I played my game. I did not enjoy it as the thought of undone chores nagged at my mind. I had sacrificed long-term contentment for short-term happiness. And, having done so, I found neither.
In our romantic and platonic relationships, we see this tendency clearly. Influenced by a “live in the moment” society and a perpetually bad economy, codependency appears to be on the rise or, when the condition is defined broadly, that society consists almost solely of codependent people. Whether codependency is increasing or we actually live in a codependent society is a matter for debate but for our purposes here, the fact that the debate exists at all illustrates the chasm between individuals and society, and our genuine wants and needs. The human need for long-term love and acceptance is twisted by the yearning of the moment and becomes a want so powerful that rather than healthy relationships, we seek out and cling to the person or people that make us happy at the moment of our weakness—the tell-tale attribute of a self-limiting want.
And what of our duty to ourselves, family, and others? We see again our wants—creations of a fickle, momentary, and materialistic culture—become our needs. We purchase expensive goods of little long term value, items that will be broken or forgotten in a few years or days, for short term “feel goods” instead of investing our resources into our families by paying down debts, securing our future retirement, or taking care of the less fortunate that they too might experience the blessings of a supposedly affluent society. Even worse, these wants become so powerful that we enter into long term indebtedness for our ill-considered and momentary purchases, thus mortgaging our future (as if we could predict what tomorrow will bring) for the desires of the present. Either way, a want satisfied today or financed against tomorrow steals the food, shelter, and security from our children, our dependents, or the less fortunate, all the while demonstrating to our children and others that such behavior is acceptable.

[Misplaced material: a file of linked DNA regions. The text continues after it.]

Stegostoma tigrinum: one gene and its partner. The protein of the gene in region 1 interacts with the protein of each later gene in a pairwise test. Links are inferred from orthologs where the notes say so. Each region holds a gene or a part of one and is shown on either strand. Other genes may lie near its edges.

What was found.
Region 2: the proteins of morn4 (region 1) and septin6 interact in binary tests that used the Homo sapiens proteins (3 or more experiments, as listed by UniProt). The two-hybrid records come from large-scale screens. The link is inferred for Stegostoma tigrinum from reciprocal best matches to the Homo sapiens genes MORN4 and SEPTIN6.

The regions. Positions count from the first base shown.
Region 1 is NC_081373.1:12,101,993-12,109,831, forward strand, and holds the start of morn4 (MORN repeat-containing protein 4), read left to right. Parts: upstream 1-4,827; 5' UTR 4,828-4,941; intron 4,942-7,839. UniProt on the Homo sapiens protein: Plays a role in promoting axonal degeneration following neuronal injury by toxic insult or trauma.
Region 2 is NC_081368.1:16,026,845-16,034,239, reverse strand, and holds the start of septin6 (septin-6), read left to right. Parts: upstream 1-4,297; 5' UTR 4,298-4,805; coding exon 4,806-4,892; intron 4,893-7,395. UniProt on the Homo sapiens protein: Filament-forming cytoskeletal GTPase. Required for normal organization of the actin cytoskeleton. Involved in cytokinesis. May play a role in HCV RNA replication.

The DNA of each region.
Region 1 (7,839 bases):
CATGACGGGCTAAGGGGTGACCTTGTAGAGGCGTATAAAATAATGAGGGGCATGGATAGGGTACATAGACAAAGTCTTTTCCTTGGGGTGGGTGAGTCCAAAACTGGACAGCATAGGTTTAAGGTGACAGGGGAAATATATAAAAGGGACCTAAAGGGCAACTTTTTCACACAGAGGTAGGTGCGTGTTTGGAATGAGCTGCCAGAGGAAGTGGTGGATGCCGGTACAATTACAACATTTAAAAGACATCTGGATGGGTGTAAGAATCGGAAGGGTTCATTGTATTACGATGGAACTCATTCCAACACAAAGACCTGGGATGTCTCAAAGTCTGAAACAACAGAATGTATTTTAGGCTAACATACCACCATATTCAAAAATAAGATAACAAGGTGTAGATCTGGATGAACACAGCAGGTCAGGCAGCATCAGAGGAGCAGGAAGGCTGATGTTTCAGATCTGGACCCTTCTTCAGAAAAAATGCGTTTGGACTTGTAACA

Inevitably, when the items and actions fail to produce the results we expect (long-term happiness) and the pain of that need unmet is multiplied by a still unfulfilled want, we seek after more … or we retreat from the world, scarred and jaded, perhaps seeking to heal ourselves or our families within the more ascetic bounds of traditional religious forms. But the confusion between wants and needs permeates even our religions; truly a reflection of who we are today rather than who we should be individually or as a society. For example, what are Christians to make of the various translations of Psalm 23:1?